In performing this analysis, the court has a strong interest in not second guessing the tactical decisions made by defense counsel. Such scrutiny, aided by hindsight, would undermine the finality of a judgment and could adversely affect "counsel's performance and even willingness to serve." Id. at 690. Rigid requirements for acceptable conduct "could dampen the ardor and impair the independence of defense counsel, discourage the acceptance of assigned cases, and undermine the trust between attorney and client." Id. As a result of these interests, defense counsel "is strongly presumed to have rendered adequate assistance and made all significant decisions in the exercise of reasonable professional judgment." Id.
Graves' claim of ineffective assistance of counsel is based on three specific instances of alleged misconduct: (1) defense counsel failed to move to suppress evidence that had been obtained from Graves' co-conspirator in an alleged illegal search and seizure; (2) defense counsel failed to subpoena two witnesses who allegedly would have been able to testify that Graves had been drinking heavily on the night and early morning before his arrest; and (3) defense counsel misled Graves into entering a plea agreement by overstating the potential sentence he would have faced had he opted to go to trial. The court finds all three of these claims to be without merit.
1) Suppression of evidence
Graves' claim that his counsel was ineffective due to his failure to challenge certain evidence alleged to be the product of an illegal search and seizure is groundless. It is well established that a defendant may seek to exclude evidence derived from a search or seizure only if his own "legitimate expectation of privacy" was violated. Rakas v. Illinois, 439 U.S. 128, 150, 58 L. Ed. 2d 387, 99 S. Ct. 421 (1978). In other words, a defendant may not assert "the rights secured to someone else by the Fourth and Fourteenth Amendments." Rakas, 439 U.S. at 150. Because Graves has never claimed to own or to have a possessory interest in the automobile driven by Quackenbush, nor in the silver ingot seized from the trunk, Graves lacked standing to challenge the search of the car and the seizure of the silver ingot. Defense counsel was therefore not unreasonable in electing not to attempt a fruitless motion to suppress this evidence on behalf of Graves.
2) Failure to subpoena witnesses
Graves' second claim of ineffective counsel, based on his counsel's failure to subpoena two witnesses who could have testified that Graves had been intoxicated prior to his arrest and confession, is also without merit. This claim fails the second prong of the Strickland test, in that Graves fails to show a reasonable probability that this evidence would have produced a different outcome.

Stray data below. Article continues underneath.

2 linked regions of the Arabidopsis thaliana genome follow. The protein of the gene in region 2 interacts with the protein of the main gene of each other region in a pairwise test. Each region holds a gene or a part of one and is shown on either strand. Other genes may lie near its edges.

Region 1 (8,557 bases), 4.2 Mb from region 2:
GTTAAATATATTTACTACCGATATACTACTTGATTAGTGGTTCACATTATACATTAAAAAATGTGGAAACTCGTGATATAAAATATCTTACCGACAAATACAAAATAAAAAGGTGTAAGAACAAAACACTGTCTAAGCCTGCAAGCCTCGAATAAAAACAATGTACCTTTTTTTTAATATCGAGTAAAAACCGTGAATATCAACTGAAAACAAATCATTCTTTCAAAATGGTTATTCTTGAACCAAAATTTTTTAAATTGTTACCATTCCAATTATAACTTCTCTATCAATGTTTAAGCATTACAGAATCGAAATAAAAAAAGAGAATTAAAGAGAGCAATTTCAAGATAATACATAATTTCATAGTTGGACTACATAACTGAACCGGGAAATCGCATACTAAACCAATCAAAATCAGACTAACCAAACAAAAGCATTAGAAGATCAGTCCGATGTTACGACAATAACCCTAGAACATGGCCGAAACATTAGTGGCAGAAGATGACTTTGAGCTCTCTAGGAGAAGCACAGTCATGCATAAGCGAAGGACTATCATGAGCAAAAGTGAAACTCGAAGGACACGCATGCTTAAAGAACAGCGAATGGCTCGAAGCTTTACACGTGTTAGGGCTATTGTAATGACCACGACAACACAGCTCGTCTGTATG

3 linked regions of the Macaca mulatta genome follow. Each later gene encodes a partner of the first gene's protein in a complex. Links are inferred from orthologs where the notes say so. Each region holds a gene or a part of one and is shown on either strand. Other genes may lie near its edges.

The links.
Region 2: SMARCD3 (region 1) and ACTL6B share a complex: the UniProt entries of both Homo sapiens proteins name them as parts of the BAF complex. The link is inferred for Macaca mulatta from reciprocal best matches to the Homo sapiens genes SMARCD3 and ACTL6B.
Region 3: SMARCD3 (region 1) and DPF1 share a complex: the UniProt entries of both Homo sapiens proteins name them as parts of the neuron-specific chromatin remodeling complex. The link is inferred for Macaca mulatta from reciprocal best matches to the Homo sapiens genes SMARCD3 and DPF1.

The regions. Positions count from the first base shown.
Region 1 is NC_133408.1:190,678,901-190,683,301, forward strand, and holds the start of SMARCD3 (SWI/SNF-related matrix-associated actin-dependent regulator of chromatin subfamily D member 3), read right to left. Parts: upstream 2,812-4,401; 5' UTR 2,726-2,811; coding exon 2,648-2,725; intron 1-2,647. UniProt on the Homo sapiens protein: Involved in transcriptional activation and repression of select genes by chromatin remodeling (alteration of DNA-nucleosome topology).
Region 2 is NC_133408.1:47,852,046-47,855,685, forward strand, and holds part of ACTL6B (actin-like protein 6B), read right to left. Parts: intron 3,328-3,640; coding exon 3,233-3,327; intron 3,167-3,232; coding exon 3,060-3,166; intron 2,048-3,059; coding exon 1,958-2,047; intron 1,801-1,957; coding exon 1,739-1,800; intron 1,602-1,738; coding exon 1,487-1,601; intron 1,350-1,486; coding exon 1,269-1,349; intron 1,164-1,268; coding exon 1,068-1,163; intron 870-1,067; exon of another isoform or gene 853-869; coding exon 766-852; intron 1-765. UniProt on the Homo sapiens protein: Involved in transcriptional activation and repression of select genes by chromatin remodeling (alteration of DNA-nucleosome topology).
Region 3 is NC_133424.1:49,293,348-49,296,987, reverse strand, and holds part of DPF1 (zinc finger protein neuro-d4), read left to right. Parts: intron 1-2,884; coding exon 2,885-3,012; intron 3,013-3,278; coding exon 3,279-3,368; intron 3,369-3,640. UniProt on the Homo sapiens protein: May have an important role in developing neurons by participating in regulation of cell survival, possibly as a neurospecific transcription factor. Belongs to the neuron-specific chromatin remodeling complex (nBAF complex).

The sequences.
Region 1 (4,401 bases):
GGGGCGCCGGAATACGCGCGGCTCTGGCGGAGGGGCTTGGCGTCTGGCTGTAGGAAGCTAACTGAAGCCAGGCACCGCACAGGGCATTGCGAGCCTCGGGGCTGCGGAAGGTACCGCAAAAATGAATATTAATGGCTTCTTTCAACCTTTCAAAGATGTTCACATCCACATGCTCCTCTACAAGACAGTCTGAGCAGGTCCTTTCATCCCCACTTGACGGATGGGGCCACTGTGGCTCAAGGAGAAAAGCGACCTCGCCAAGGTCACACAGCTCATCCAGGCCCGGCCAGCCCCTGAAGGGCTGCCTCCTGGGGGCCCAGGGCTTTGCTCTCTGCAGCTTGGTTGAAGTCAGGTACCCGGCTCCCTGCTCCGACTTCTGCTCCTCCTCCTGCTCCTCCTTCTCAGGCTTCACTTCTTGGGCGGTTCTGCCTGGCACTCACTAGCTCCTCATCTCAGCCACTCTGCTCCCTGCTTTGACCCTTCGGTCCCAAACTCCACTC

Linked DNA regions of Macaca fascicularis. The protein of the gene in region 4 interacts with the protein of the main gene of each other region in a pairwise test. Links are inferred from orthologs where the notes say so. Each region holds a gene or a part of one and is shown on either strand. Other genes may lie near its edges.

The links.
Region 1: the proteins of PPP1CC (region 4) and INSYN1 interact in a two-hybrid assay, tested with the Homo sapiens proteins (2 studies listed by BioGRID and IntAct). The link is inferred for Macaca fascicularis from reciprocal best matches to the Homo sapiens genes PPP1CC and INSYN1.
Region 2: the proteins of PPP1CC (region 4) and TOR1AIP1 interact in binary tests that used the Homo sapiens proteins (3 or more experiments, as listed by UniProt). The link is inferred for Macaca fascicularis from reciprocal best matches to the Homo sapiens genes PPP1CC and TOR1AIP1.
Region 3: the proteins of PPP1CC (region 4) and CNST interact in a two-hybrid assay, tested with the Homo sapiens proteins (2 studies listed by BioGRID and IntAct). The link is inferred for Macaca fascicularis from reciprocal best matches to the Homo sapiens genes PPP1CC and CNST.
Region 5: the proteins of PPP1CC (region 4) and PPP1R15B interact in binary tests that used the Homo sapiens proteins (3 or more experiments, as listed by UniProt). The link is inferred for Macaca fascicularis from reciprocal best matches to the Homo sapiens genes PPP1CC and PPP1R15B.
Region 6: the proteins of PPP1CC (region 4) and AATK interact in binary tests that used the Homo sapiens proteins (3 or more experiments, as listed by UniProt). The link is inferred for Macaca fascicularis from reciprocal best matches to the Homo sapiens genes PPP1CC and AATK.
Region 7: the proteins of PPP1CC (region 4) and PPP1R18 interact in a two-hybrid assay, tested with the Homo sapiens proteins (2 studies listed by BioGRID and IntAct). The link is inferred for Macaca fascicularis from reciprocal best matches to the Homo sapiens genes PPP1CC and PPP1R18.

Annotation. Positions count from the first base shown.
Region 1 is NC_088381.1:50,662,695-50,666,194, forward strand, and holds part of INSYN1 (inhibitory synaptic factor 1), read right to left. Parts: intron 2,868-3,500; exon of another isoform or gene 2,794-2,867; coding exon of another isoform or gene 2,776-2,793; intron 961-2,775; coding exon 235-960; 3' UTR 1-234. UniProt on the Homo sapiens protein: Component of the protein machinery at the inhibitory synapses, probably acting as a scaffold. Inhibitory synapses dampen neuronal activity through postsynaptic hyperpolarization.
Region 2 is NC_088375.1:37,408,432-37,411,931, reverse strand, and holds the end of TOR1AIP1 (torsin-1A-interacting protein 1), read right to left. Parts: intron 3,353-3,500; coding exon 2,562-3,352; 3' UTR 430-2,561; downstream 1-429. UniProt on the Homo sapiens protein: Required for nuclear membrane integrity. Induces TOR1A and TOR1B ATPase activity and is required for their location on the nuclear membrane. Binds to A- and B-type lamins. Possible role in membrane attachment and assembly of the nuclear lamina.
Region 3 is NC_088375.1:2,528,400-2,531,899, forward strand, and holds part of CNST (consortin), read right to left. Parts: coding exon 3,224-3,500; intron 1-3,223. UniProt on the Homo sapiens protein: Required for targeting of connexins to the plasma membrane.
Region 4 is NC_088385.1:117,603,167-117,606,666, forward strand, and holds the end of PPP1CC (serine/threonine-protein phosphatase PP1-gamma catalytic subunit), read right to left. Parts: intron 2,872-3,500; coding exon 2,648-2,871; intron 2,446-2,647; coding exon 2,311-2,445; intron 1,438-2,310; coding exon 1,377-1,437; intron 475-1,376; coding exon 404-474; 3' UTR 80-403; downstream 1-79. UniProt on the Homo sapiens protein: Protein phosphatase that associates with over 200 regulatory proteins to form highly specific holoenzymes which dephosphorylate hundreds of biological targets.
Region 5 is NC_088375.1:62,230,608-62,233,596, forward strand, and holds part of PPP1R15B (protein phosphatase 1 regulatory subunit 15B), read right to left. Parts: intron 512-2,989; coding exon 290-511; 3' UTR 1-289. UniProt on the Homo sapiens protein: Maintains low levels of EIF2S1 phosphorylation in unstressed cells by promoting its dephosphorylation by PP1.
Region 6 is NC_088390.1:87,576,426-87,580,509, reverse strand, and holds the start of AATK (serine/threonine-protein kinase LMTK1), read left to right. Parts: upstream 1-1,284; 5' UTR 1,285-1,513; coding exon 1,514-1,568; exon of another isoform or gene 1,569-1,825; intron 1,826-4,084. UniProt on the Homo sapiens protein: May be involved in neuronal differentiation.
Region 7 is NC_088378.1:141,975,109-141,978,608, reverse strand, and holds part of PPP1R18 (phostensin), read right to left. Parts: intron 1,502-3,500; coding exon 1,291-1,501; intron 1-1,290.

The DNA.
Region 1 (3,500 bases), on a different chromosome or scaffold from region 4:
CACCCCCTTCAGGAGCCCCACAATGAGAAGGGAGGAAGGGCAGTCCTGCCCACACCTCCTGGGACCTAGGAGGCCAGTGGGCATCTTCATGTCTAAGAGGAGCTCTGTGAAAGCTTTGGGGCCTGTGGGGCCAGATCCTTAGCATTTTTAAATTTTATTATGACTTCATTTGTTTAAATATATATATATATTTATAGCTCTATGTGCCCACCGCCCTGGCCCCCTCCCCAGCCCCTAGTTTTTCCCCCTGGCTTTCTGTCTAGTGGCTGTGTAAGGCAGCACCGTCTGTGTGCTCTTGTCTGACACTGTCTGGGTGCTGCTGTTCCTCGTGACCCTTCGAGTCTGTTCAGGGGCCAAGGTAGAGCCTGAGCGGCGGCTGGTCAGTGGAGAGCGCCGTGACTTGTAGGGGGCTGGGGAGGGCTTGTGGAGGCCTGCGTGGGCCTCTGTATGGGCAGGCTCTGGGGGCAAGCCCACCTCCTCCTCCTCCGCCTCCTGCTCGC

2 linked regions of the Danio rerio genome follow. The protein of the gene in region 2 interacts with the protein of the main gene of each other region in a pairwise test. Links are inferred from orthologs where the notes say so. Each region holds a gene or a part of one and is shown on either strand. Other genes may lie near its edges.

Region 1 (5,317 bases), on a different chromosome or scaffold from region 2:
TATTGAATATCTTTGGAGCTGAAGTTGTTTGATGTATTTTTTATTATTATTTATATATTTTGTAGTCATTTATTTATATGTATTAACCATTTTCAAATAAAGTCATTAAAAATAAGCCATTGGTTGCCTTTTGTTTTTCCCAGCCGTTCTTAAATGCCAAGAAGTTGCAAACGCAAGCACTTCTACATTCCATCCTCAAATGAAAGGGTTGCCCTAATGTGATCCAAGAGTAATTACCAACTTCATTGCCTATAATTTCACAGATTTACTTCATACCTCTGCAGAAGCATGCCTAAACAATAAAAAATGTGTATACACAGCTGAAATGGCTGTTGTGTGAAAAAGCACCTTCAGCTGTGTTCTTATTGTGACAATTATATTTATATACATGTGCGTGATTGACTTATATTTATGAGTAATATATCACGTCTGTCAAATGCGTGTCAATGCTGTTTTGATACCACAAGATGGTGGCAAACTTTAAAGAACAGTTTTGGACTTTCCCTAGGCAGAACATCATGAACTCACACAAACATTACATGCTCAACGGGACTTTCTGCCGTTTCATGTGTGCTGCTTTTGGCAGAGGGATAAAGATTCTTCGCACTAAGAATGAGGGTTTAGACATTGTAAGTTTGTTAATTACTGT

The petitioner's statement that evidence of intoxication alone would result in the suppression of his confession of August 6, 1992 is erroneous. Even if the court assumes that the petitioner was functioning with a limited capacity due to voluntary consumption of alcohol, in order for the petitioner to prove that the confession was involuntary there must still be some showing of official coercion. Colorado v. Connelly, 479 U.S. 157, 167, 93 L. Ed. 2d 473, 107 S. Ct. 515 (1986) ("coercive police activity is a necessary predicate to the finding that a confession is not 'voluntary.'"). Intoxication is relevant to the inquiry only to the extent that it would make the petitioner "more susceptible to mentally coercive police tactics." Andersen v. Thieret, 903 F.2d 526, 530 n.1 (7th Cir. 1990); accord United States v. Montgomery, 14 F.3d 1189, 1195 (7th Cir. 1994).
In the case at bar, as the petitioner has not alleged any abuse or coercion on the part of the police in relation to his confession of August 6, 1992, testimony that Graves had been intoxicated some hours before his confession would have been immaterial to the outcome of the case. Defense counsel's decision not to rely on these witnesses, therefore, did not result in prejudice to the petitioner.
3) Overstatement of potential sentence
Graves third claim, that his decision to accept a plea agreement was not knowingly made due to defense counsel's misstatement of his potential sentence and the possibilities of enhancement, also fails because petitioner has, again, failed to show prejudice. Regardless of whether or not the petitioner's defense counsel misstated the penalty available under the law at some early part of the criminal proceedings, the Plea and Cooperation Agreement between Graves and the government shows the following: (1) that both parties agreed that the maximum statutory penalty for the offense was five years imprisonment and a fine of $ 250,000; (2) that both parties understood that the federal sentencing guidelines applied to the offense; and (3) that both parties understood how the guidelines would be applied to the petitioner's case. This agreement was signed by Graves, his attorney Mark A. Major, and the assistant U.S. attorney on November 12, 1992. If any misstatement occurred prior to this date, it was made immaterial by the fact that Graves entered the Plea and Cooperation Agreement with the full knowledge of the sentence he faced and the applicability of the federal sentencing guidelines to his case.
Finally, Graves assertion that he should have received a reduction of one Offense Level for acceptance of responsibility under U.S.S.G. § 3E1.1(b) also fails. This section applies only to defendants with an offense level of 16 or greater. The petitioner's sentence was based on an adjusted offense level of 15, minus a two level adjustment for acceptance of responsibility which produced a total offense level of 13. The rationale behind each element of the calculation of the petitioner's offense level was spelled out in the Plea and Cooperation Agreement, signed by the petitioner on November 12, 1992. Thus, the additional one level decrease available under U.S.S.G. 3E1.1(b) for those defendants with a total offense level of 16 or greater does not apply to the petitioner.
The court finds the petitioner, John Andrew Graves, is procedurally barred from raising issues regarding prosecutorial misconduct. Mr. Graves has failed to show either cause for failing to raise these issues in the initial proceeding, or a reasonable probability that his new claims would change the outcome of the proceeding. Furthermore, after a review of the record as a whole, the court does not find sufficient evidence to conclude that Mr. Graves received ineffective representation by his counsel. In addition, Mr. Graves has already received the appropriate reduction in sentence for accepting responsibility and no further reduction is appropriate. For the foregoing reasons the motion is denied.
IT IS SO ORDERED.
Dated at Binghamton, New York
March 11, 1995
Thomas J. McAvoy
Chief U.S. District Judge